That’s all.

Pulse Nightclub Is Looking to Reopen in New Location

The owner of Pulse nightclub, Barbara Poma, is looking for a place to relocate the venue, which became the site of a shooting on June 12, 2016, that led to the death of 49 clubgoers, the Orlando Sentinel reports. According to the Sentinel, Poma’s search comes just as the first town hall regarding a memorial approaches on September 13.

Many in the community will be happy to see Pulse, a space for queer Latinx people, to return. Of those killed in the Pulse massacre, 90% were Latino.

“It creates more spaces more affirming spaces for a community that doesn’t feel like it has many,” Christopher Cuevas, the founder and executive director of QLatinx, an advocacy and support organization for queer Latinx people that formed in the tragedy’s aftermath, told INTO. “That space is gone, but with it coming back, it opens up more visibility.”

He added, “There’s not a lot that we have that ours, there’s not a lot that feels like it celebrates us.”

The road to re-opening Pulse has been a long one. According to the Sentinel, Poma briefly entertained the idea of opening the club again on the same site. At one point, Poma was set to sell the club to the city of Orlando, but had a last moment change of heart.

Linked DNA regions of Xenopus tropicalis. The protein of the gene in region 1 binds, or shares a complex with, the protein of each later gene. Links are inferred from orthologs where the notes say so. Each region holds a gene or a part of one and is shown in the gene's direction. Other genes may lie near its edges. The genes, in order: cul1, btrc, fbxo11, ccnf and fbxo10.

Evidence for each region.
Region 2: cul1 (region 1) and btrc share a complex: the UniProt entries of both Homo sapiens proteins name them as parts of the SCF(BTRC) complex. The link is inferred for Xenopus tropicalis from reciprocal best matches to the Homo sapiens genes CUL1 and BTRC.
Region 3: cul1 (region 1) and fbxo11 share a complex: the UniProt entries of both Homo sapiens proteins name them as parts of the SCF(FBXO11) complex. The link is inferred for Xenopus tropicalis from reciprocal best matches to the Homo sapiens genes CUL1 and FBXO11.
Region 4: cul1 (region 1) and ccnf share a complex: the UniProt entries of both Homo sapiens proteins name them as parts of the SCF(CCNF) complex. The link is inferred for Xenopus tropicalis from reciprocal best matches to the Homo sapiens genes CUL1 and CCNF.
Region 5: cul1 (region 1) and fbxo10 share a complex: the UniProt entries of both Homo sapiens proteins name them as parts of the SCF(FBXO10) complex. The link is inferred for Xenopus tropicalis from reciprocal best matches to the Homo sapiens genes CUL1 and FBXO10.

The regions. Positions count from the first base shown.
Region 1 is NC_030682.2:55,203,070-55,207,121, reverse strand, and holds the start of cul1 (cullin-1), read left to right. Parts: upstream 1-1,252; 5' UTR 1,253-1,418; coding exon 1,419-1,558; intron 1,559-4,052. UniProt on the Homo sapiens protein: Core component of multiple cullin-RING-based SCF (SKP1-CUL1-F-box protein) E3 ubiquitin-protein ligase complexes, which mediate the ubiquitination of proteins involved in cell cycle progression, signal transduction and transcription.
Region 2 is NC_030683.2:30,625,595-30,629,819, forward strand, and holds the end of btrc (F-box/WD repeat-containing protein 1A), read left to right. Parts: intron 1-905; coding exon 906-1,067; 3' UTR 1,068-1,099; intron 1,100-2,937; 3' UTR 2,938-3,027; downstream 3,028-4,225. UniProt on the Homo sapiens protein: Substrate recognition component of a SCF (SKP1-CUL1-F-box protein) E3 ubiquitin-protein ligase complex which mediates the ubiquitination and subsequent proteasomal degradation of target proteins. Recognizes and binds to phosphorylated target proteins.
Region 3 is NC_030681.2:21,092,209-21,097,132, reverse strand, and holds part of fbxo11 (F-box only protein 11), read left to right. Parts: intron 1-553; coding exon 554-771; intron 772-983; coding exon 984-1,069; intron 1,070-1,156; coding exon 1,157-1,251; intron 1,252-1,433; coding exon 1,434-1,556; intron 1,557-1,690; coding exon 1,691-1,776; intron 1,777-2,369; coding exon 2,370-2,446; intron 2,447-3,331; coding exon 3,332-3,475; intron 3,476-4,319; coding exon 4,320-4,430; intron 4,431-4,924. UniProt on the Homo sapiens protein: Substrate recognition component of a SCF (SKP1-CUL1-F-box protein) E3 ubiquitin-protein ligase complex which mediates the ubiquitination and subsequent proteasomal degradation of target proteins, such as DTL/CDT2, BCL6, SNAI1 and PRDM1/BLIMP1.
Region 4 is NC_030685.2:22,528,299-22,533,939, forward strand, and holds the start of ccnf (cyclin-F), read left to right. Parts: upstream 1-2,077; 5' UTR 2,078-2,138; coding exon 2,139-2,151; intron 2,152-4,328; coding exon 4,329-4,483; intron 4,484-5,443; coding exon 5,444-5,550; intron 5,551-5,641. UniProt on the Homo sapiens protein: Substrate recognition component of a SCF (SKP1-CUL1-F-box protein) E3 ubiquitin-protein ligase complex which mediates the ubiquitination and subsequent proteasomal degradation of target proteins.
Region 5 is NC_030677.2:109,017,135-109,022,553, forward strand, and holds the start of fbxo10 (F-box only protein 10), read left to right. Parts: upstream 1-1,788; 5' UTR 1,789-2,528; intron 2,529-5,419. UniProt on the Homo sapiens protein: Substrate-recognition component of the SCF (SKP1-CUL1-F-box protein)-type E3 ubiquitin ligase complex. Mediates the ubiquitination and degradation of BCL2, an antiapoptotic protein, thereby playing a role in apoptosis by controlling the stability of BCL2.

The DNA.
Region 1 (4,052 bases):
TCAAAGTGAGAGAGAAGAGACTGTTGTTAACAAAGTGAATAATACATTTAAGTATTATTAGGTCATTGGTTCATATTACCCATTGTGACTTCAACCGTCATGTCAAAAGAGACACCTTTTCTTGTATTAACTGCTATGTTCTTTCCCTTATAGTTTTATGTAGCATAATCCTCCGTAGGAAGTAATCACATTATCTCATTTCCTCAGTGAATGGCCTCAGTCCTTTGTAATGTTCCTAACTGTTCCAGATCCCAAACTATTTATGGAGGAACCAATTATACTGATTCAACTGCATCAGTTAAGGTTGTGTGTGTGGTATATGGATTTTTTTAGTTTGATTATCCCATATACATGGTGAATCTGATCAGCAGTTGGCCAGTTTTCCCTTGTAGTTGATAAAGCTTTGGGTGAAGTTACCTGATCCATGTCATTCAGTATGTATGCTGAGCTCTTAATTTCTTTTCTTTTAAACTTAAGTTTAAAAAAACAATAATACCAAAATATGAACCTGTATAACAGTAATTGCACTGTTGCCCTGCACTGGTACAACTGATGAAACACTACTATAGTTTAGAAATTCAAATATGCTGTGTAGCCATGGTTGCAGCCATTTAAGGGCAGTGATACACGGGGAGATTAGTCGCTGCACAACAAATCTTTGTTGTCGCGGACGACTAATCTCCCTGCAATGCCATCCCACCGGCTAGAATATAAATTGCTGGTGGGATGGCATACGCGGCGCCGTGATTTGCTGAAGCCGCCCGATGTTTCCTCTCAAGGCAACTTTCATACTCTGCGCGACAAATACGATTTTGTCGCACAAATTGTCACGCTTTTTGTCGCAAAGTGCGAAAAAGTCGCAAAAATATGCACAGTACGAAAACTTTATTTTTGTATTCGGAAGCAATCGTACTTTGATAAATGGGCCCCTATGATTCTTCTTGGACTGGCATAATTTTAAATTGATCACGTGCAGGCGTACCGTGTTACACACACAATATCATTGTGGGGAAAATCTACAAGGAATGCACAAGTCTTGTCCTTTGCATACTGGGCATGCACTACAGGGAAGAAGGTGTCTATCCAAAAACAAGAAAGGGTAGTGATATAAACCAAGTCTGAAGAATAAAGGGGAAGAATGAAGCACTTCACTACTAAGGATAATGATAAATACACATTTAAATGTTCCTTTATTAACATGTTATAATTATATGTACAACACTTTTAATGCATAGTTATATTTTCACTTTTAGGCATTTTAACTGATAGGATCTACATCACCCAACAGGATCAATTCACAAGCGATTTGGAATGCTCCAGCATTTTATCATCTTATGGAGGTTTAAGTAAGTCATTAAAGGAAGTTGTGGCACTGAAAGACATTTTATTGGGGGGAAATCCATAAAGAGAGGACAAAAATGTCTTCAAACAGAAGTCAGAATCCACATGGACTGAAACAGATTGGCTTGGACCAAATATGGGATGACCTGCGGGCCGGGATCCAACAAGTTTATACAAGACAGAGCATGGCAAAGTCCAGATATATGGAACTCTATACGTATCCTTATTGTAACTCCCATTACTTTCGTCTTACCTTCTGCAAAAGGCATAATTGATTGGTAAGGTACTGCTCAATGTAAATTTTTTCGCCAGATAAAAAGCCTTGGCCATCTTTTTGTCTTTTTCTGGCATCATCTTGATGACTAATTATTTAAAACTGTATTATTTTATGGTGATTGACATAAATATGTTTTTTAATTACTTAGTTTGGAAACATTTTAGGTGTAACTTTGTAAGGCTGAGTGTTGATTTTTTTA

Currently, plans include building a memorial and possibly a museum.

“This project is not about replacing a building or a fun hangout for the gay community,” Jason Felts, a board member of onePulse Foundation, said in May. “This project is about healing Central Florida, the GLBT community, the Latino community.”

Pulse Nightclub Is Looking to Reopen in New Location

The owner of Pulse nightclub, Barbara Poma, is looking for a place to relocate the venue, which became the site of a shooting on June 12, 2016, that led to the death of 49 clubgoers, the Orlando Sentinel reports. According to the Sentinel, Poma’s search comes just as the first town hall regarding a memorial approaches on September 13.

Many in the community will be happy to see Pulse, a space for queer Latinx people, to return. Of those killed in the Pulse massacre, 90% were Latino.